Winnipeggers’ property and business tax payments will not be deferred for the time being.
Despite that, it is an idea that is being looked at, but due diligence needs to happen before any plan goes ahead, said Mayor Brian Bowman.
“If we’re not able to provide the deferral for 90 days, we want to know what other options are available to us.”
Bowman said he was aware the province had declared a state of emergency an hour before and he wanted to be clear about city services.
“Your water will keep running, transit will keep operating,” he said, adding if you call 911 or 311 those services will still be provided.
“I want to remind people they shouldn’t worry that they will not receive essential city services,” he said.
The city of Winnipeg’s revenues are down since the crisis started, said Bowman.
“There’s less people riding transit right now. There’s less people engaging in all the services that fuel the municipal government right now.”
Parking fees are still being charged, but Bowman said “I wouldn’t rule anything out” when it comes to continuing to charge for on-street parking.
The city of Winnipeg moved to reduce many civic services on Friday. They include:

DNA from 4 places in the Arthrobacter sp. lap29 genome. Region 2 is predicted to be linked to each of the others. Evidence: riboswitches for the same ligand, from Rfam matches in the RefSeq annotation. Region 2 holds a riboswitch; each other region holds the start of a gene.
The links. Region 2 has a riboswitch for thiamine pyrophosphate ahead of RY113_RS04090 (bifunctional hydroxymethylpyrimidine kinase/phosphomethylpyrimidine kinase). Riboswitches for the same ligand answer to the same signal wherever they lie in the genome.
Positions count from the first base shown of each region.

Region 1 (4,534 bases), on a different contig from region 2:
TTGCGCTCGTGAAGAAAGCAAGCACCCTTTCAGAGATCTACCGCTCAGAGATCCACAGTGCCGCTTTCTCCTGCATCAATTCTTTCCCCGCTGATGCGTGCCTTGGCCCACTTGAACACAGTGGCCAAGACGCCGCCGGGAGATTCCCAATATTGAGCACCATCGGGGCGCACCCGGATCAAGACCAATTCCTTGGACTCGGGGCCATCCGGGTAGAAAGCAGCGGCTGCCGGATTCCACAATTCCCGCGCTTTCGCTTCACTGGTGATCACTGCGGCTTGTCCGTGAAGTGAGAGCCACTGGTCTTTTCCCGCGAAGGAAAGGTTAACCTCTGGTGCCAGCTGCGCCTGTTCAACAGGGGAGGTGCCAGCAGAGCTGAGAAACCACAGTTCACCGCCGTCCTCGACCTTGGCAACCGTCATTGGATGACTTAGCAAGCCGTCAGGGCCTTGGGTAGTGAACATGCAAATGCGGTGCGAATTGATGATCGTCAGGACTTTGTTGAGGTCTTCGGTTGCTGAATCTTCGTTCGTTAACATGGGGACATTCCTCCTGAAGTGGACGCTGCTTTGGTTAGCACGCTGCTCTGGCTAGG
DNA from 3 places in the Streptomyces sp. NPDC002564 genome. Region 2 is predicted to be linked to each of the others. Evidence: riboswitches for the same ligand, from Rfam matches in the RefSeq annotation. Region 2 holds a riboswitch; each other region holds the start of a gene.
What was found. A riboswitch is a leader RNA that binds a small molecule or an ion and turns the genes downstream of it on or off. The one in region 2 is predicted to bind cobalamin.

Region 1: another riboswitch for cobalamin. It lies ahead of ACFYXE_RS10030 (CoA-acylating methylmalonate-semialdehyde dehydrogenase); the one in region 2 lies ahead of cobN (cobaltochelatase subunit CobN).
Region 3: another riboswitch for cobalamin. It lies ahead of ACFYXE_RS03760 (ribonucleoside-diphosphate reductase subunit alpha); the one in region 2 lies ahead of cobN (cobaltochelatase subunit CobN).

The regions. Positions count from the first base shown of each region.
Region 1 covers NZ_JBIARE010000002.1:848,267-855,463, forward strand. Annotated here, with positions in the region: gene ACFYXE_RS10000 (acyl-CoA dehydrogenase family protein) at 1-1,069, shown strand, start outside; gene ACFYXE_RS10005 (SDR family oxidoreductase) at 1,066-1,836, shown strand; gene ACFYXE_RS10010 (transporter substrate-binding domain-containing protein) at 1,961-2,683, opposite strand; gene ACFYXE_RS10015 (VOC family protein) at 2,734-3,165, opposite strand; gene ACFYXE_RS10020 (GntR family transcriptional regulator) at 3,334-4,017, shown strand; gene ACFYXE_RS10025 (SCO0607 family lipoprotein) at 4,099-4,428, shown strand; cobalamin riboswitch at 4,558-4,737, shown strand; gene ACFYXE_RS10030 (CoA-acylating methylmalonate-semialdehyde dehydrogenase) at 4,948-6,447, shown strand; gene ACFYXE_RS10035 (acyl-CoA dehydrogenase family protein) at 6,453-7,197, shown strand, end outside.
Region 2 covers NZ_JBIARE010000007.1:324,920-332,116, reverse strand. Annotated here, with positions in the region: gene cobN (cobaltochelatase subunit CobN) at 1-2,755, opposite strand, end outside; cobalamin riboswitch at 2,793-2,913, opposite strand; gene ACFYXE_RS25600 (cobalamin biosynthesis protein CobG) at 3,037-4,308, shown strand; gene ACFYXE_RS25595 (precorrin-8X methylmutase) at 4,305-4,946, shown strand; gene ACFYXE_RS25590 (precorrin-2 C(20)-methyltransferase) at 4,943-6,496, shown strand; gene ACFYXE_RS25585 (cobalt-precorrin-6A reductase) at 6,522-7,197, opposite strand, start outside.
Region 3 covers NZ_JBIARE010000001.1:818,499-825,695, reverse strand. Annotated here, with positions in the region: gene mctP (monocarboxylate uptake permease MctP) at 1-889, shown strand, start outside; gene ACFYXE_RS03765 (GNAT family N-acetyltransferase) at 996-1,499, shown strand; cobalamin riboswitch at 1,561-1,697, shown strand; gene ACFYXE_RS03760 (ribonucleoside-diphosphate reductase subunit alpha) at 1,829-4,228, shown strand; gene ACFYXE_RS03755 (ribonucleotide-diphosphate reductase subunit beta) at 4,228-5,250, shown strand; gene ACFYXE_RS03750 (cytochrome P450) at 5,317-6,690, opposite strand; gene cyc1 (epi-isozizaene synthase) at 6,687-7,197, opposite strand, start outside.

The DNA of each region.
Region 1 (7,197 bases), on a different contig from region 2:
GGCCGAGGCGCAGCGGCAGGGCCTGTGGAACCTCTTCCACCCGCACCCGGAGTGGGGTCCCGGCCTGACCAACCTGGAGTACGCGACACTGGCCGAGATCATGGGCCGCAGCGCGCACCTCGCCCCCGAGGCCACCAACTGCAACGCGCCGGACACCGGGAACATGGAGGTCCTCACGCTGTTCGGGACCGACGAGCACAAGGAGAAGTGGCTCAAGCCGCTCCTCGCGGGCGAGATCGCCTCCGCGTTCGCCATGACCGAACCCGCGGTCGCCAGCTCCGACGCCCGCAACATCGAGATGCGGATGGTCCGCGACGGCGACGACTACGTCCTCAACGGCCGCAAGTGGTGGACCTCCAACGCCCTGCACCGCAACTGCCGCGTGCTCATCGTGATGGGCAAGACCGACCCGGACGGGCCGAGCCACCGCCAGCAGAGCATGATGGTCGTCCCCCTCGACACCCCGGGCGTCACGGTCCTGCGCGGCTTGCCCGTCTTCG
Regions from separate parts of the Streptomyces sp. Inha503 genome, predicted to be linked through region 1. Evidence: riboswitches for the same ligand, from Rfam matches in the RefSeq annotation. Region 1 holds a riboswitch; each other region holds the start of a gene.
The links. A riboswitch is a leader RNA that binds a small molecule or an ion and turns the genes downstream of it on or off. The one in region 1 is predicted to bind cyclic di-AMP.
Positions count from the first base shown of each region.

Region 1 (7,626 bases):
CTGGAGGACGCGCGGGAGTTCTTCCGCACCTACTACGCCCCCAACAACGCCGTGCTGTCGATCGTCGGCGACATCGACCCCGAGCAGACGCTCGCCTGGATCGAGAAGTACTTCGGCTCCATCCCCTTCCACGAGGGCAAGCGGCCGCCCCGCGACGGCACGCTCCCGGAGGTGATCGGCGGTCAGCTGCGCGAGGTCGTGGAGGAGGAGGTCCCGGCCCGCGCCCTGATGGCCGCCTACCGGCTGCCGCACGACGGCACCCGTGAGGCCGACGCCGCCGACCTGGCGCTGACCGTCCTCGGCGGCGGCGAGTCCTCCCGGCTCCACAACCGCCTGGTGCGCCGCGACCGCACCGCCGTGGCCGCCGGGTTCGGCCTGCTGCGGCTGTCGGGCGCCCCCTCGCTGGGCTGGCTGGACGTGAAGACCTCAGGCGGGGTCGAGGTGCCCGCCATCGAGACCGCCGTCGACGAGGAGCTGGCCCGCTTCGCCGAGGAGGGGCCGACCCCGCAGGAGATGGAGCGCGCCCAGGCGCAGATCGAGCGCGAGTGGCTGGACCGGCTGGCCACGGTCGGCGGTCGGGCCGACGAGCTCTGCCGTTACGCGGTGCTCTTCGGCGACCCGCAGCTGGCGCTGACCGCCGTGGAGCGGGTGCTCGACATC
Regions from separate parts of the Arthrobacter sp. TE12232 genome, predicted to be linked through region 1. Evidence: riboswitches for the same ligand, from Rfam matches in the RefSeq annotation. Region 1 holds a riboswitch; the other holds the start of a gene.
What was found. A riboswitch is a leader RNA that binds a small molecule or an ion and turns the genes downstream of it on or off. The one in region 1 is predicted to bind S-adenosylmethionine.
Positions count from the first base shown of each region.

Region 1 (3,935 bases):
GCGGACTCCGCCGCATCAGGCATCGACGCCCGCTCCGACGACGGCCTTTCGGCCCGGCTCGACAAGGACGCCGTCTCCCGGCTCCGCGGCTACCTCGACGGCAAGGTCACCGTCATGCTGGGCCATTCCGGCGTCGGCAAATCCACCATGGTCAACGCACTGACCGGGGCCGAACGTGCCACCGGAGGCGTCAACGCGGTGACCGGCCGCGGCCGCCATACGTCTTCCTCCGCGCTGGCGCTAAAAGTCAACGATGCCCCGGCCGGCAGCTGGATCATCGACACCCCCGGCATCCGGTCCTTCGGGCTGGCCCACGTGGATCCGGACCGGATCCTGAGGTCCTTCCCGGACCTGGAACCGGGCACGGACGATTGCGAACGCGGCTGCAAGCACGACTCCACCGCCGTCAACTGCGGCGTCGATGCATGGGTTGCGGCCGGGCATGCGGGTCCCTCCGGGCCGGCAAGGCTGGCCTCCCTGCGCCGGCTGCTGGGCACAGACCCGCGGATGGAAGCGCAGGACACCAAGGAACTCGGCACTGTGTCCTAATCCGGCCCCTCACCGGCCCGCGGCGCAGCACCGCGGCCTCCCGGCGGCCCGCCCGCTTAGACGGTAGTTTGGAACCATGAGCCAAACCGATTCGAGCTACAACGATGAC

- Suspending additional non-essential in-home appointments
- Closing most front-line service counters
- Closing animal services to the public; adoptions will now be by appointment only by calling 311
- The closing of the assessment and taxation department front counter
- Wedding licences won’t be available at the City Clerks’ front counter
- The suspension of interior occupied residential inspections
- City parks remain open but bookings of more than 50 people will not be accepted
- The Parking store will close to the public
- Three Winnipeg Transit kiosks will close. The Customer Services Centre located at 414 Osborne St. will remain open.
- Fire Paramedic Stations will be closed to public access except for emergencies.
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